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October 15, 2014



I keep hearing about Gastroesophageal Reflux. What is it?

Gastroesophageal Reflux--often referred to as GERD is a condition in which stomach acid enters in to the lower part of the esophagus.


Why is GERD a problem?

Stomach fluids have an extremely low pH. This means that they are extremely acidic. This is fine when those fluids are confined to the stomach since the stomach lining was made to be able to handle such acidic fluid. However, when those fluids enter in to the esophagus, it can cause symptoms.


What types of symptoms does GERD cause?

Many people have symptoms of heartburn which is a sensation of burning in the chest and throat. Other symptoms may include a brackish or sour taste in the back of the throat and mouth, chest or upper abdominal pain, difficulty swallowing, sore throat, and cough (just to name a few).


Can GERD cause other problems?

Yes. GERD can aggravate other medical conditions such as asthma and problems with the throat and voice box (larynx).


How do you know that you have GERD?

Many patients can be diagnosed by their doctor on the basis of physical exam. Of course, it is sometimes wise to have an endoscopy or upper GI study.


What causes GERD?

There is no one cause of GERD but many factors may contribute to it. These factors include obesity, smoking, certain foods or medications, certain diseases (such as diabetes), variations in the structure of the upper digestive tract. These are just a few of the risk factors for GERD.


Can GERD be treated?

Yes. There are many effective treatments for GERD. These include lifestyle modifications, medications and even endoscopic and surgical procedures. You should talk to your doctor about which of these approaches is best in your situation.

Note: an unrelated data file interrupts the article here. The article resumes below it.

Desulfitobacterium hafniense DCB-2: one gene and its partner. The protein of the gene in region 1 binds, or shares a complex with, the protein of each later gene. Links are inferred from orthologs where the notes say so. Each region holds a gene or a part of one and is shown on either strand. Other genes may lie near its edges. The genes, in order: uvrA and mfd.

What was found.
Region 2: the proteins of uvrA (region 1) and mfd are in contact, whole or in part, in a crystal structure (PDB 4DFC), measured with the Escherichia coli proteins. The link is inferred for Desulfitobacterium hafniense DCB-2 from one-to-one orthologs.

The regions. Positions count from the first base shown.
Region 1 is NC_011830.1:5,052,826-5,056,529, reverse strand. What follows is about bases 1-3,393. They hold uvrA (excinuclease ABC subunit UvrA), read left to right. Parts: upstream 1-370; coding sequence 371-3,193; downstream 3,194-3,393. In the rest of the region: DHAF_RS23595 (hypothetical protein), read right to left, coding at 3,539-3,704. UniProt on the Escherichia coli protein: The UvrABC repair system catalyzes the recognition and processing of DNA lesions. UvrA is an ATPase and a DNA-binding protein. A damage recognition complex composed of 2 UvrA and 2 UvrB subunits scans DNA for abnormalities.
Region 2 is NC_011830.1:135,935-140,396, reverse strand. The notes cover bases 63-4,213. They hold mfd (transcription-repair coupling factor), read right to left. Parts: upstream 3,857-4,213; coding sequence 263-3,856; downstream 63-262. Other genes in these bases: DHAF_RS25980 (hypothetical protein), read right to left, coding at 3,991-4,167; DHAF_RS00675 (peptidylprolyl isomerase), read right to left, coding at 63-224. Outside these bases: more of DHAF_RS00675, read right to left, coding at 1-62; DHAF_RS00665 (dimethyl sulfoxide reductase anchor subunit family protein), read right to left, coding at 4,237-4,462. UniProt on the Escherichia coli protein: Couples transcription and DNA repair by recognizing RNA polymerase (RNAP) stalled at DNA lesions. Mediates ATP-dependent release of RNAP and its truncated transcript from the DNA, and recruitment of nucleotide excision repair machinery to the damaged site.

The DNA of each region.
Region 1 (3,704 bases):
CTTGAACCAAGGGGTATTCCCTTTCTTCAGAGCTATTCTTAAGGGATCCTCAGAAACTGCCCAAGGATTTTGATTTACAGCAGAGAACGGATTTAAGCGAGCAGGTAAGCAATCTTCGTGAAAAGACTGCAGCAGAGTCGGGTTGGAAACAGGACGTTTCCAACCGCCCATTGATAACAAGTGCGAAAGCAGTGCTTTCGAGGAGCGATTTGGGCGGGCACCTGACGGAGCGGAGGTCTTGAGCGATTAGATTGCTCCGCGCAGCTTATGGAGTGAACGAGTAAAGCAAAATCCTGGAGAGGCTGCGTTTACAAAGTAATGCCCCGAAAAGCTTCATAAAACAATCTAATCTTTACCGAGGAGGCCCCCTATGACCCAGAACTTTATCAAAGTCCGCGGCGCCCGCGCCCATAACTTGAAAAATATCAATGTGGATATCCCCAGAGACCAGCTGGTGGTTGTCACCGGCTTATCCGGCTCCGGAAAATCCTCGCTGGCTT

Does GERD have to be treated?

It is not wise to avoid having your GERD evaluated and treated. Though everyone may have symptoms such as these from time to time, if you are having them regularly (twice a week or more), you should be evaluated. Without appropriate medical care, GERD can damage the esophagus. This may be manifested by bleeding, stricture of the esophagus, perforation of the esophagus or a condition called Barrett’s esophagus.


What is Barrett’s esophagus?

This is a condition in which the esophagus is so damaged that its cellular structure has changed. If Barrett’s esophagus is left untreated, it can lead to esophageal cancer.


What type of doctor specializes in GERD?

It is always a good idea to start with your primary care physician but if you and your primary doctor decide that you should see a specialist, you will probably be referred to a Gastroenterologist.


Where can I get more information?

There are many excellent resources for information available. Check out articles from the NIH, the MAYO clinic and from the American Gastroenterological Association. Their website information on GERD is here below:

MAYO clinic

American Gastroenterological Association



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